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Australia’s Big Four banks make moves against financial abuse

The Centre for Women’s Economic Safety (CWES) has welcomed the move by another of Australia’s big four banks to address financial abuse in its Terms and Conditions.

ANZ has today announced new Terms and Conditions (T&Cs) on its digital transaction and savings product which state that financial abuse is unacceptable conduct and that people who inflict financial abuse through the product may be warned or exited from the bank.

It follows announcements by NAB, Westpac and the Commonwealth Bank that they will change their terms and conditions on a range of bank products to address financial abuse.

The announcement comes in response to recommendations in the CWES’ Designed to Disrupt report, which called on banks to redesign products to improve financial safety.

CEO of CWES, Rebecca Glenn, says “All four of Australia’s big banks have now adopted the recommendation to change Terms and Conditions.


“This is a significant step in the right direction to explicitly challenge financially abusive behaviour.

“Any action banks can take to mitigate harm experienced by victim-survivors of financial abuse and make it harder for perpetrators to misuse products, is welcome news.”

Designed to Disrupt author and Adjunct Associate Professor at UNSW School of Social Sciences, Catherine Fitzpatrick, says “Customers of Australia’s major banks are now on notice that misusing their products and services as a tactic of coercive control is unacceptable.

“I’d encourage everyone to read the fine print of their bank accounts and ask their bank what they are doing to protect victim-survivors of financial abuse and to put perpetrators on notice.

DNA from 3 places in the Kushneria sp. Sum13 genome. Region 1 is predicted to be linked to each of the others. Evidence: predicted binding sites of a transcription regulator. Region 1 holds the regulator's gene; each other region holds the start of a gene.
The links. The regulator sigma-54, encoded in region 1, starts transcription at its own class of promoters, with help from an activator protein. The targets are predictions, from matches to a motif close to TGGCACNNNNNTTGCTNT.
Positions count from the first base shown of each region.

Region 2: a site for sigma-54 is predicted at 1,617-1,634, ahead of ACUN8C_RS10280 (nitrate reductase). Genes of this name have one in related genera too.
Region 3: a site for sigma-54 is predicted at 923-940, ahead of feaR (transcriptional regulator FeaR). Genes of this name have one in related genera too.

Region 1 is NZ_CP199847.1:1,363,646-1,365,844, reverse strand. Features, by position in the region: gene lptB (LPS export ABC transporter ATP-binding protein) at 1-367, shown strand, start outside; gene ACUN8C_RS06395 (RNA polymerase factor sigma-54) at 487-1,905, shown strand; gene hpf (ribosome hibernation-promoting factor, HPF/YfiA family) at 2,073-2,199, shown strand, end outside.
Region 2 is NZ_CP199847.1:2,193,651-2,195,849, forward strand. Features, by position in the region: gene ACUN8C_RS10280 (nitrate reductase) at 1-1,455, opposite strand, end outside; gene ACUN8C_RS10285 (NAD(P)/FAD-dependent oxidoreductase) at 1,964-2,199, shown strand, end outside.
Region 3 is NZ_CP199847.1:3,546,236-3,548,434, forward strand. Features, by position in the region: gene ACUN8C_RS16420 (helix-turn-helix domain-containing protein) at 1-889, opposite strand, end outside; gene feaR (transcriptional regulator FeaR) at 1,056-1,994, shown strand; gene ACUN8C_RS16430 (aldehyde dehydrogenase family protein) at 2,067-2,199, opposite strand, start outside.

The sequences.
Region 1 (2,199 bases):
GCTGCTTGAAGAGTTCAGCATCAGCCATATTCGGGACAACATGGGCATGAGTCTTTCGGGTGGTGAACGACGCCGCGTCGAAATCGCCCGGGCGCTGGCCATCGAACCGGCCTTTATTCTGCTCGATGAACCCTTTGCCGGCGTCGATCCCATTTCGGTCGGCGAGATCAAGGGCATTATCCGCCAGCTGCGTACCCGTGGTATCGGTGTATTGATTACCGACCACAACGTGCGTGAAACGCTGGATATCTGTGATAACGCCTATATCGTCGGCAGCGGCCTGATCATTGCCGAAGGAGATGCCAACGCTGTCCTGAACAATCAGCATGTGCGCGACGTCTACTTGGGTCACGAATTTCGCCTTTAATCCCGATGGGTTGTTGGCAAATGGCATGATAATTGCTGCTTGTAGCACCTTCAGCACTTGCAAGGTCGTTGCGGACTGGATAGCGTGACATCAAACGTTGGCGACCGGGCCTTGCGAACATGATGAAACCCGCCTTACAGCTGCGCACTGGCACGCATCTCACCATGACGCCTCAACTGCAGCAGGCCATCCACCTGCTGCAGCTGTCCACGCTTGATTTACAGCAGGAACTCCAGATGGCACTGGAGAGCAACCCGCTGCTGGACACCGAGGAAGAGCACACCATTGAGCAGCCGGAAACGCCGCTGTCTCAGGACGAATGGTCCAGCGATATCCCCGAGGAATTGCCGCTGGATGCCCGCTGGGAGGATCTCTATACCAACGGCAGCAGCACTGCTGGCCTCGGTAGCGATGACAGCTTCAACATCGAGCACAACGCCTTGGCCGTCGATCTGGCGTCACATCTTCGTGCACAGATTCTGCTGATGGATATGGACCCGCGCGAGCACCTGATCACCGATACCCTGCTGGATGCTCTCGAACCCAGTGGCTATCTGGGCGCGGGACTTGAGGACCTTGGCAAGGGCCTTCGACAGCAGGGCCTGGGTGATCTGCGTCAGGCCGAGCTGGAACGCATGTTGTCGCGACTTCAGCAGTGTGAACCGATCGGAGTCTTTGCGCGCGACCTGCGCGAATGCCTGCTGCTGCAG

“If all Australian banks followed the lead of the big four, it would send a clear message to the community that it’s not okay to control people through their access to money.”

Domestic, Family and Sexual Violence Commissioner Micaela Cronin welcomed the announcement saying, “These are practical changes that will make a meaningful difference for people escaping violence.

“The four banks have shown real community leadership in recognising that the systems we build can be weaponised, and being proactive in redesigning those systems to prevent harm.”

Financial Counselling Australia CEO, Fiona Guthrie, says “Financial counsellors will be delighted that all of the major banks have acted to stamp out financial abuse by changing the terms and conditions of their products. Well done ANZ, Comm Bank, NAB and Westpac.

“We now call on the rest of the banking industry to make the same changes. It is never acceptable for people to use the banking system to perpetrate financial abuse. Sending someone an abusive message through a banking transaction is not a benign act. It is a deliberate strategy by the sender, often designed to harass, threaten or incite fear in the recipient.

“Changing the terms and conditions to be clear that this kind of behaviour is unacceptable is an important step in reducing family violence. But safety by design is an all encompassing approach. The next stage is for the banking industry to look at all of their products using a safety lens aiming to reduce, and if possible, prevent financial abuse.

“All of us have a role to play in reducing family violence and it is good to see the major banks playing their part.”

In its Designed to Disrupt report published late last year, CWES called on all Australian banks to redesign products to improve financial safety. It called for banks to start by changing their terms and conditions to make it clear that a bank account is no place for abuse and that they will take action against customers who misuse their products to cause harm.

In March, CWES conducted a desktop review of the T&Cs of the 20 Australian Banking Association (ABA) member banks to measure the baseline and found:

  • None of the 20 banks referenced financial abuse in T&Cs
  • 9 banks describe the misuse of payment descriptions to send abuse as unacceptable behaviour
  • 6 banks describe the consequences for the misuse of payment descriptions to send abuse, with 4 citing it as a reason to close an account.


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